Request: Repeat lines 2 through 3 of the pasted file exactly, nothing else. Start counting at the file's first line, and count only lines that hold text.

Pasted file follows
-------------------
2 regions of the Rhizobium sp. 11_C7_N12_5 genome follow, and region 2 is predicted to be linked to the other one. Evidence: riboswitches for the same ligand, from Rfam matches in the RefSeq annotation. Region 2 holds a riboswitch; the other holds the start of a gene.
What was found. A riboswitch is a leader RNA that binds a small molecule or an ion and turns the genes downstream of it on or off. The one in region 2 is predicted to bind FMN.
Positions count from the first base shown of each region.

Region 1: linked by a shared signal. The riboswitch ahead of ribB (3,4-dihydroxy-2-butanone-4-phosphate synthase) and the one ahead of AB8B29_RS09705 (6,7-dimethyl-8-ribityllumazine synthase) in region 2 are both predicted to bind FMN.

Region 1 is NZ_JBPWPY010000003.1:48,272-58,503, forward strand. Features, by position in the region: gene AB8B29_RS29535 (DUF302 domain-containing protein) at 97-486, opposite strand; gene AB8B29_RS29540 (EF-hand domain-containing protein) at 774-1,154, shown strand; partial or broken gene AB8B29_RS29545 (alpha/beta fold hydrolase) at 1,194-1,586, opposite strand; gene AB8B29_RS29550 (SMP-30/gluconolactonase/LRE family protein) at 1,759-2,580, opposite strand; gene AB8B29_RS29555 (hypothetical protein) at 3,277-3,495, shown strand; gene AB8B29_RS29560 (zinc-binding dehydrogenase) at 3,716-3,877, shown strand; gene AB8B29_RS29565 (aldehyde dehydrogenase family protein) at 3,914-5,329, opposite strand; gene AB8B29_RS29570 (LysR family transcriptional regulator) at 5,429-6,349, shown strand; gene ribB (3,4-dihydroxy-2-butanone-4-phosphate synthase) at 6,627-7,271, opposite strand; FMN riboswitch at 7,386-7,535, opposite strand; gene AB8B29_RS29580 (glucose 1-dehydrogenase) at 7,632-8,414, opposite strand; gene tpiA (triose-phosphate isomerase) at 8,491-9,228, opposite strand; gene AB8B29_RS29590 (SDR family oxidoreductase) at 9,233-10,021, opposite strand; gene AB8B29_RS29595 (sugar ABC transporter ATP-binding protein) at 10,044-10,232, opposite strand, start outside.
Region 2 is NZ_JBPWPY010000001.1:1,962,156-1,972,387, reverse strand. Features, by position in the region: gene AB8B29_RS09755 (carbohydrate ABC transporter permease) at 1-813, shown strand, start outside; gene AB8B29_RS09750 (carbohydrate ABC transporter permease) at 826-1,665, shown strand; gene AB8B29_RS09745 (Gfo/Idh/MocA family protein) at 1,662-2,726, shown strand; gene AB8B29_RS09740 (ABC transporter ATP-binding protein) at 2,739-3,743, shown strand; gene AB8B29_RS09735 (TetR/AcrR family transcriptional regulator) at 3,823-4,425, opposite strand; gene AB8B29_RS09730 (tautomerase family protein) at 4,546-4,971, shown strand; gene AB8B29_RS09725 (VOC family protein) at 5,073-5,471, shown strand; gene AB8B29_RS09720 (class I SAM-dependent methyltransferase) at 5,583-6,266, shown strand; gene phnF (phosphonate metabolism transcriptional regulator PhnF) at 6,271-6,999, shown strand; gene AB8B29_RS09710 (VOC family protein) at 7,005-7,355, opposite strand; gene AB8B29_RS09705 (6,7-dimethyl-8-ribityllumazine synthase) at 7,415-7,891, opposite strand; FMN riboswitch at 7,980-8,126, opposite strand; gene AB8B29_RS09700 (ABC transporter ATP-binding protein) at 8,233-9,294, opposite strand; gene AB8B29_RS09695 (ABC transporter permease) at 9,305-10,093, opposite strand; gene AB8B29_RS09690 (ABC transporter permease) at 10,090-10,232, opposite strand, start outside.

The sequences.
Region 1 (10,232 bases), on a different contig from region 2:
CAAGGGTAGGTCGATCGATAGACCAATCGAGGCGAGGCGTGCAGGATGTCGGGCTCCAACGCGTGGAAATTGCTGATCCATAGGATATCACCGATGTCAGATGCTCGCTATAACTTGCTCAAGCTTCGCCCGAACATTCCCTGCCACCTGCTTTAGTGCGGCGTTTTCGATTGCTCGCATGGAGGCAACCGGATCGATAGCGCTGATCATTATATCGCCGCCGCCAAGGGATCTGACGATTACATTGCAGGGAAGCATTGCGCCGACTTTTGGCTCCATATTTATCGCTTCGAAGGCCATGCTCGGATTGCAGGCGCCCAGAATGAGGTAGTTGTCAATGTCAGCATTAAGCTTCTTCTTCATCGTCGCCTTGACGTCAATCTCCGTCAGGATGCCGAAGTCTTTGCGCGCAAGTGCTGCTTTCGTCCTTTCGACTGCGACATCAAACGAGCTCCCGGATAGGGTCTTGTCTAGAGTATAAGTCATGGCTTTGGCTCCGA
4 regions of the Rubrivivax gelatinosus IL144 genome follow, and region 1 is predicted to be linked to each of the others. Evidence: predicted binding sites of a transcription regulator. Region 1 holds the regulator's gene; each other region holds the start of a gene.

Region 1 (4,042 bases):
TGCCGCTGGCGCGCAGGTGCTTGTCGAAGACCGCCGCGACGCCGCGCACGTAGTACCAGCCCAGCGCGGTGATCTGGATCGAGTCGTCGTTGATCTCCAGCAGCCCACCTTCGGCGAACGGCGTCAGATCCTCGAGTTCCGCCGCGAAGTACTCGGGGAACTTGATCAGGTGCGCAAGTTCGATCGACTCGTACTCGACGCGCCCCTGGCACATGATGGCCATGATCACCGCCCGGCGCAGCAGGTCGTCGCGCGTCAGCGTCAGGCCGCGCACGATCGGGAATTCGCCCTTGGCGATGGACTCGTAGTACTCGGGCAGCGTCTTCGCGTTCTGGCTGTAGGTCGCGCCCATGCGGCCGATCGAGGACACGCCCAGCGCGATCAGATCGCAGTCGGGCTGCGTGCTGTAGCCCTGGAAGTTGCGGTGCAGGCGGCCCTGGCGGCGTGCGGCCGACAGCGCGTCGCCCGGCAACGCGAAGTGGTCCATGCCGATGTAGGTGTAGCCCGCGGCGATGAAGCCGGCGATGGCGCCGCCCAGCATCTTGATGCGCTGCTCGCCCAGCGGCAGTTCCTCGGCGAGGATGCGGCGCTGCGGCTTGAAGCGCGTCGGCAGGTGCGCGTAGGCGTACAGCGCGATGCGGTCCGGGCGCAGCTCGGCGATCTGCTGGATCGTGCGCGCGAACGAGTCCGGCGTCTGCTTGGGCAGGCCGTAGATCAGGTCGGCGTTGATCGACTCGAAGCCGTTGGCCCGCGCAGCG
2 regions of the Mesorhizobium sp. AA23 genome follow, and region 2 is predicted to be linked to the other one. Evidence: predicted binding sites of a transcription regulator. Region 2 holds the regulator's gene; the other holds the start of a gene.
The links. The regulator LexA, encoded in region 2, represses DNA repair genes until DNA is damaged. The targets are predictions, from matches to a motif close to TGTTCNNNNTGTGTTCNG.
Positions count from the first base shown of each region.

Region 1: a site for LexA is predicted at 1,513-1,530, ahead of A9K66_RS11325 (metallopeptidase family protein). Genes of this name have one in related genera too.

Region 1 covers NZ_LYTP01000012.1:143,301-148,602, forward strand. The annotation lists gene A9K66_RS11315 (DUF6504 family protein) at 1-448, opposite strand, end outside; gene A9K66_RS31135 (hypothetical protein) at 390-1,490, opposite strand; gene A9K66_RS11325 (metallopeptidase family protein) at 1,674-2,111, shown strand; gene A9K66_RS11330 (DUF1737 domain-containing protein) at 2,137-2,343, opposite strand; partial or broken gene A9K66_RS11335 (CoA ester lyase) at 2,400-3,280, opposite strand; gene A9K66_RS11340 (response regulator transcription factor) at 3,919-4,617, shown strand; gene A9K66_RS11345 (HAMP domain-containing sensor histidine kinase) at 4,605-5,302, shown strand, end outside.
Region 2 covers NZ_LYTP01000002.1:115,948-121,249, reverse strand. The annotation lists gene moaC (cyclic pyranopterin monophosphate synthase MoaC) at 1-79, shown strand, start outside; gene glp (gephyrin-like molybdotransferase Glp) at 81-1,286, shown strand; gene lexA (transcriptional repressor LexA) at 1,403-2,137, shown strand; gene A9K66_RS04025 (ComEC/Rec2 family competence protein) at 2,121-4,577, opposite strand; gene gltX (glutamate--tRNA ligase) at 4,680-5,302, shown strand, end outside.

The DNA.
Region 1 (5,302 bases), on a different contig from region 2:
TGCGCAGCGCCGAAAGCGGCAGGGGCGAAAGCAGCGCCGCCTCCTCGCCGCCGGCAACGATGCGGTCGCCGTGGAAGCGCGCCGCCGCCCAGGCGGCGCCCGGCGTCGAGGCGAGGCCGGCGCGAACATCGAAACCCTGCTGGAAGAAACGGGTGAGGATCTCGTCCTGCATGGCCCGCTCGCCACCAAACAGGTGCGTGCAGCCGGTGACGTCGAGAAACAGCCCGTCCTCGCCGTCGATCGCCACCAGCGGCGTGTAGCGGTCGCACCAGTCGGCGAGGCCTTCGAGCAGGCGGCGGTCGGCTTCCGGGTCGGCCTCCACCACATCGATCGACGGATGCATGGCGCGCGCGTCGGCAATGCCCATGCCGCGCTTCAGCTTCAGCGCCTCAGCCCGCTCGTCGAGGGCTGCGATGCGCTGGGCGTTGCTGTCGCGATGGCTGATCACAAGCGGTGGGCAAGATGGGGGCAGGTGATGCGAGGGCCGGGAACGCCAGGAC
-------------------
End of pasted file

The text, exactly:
What was found. A riboswitch is a leader RNA that binds a small molecule or an ion and turns the genes downstream of it on or off. The one in region 2 is predicted to bind FMN.
Positions count from the first base shown of each region.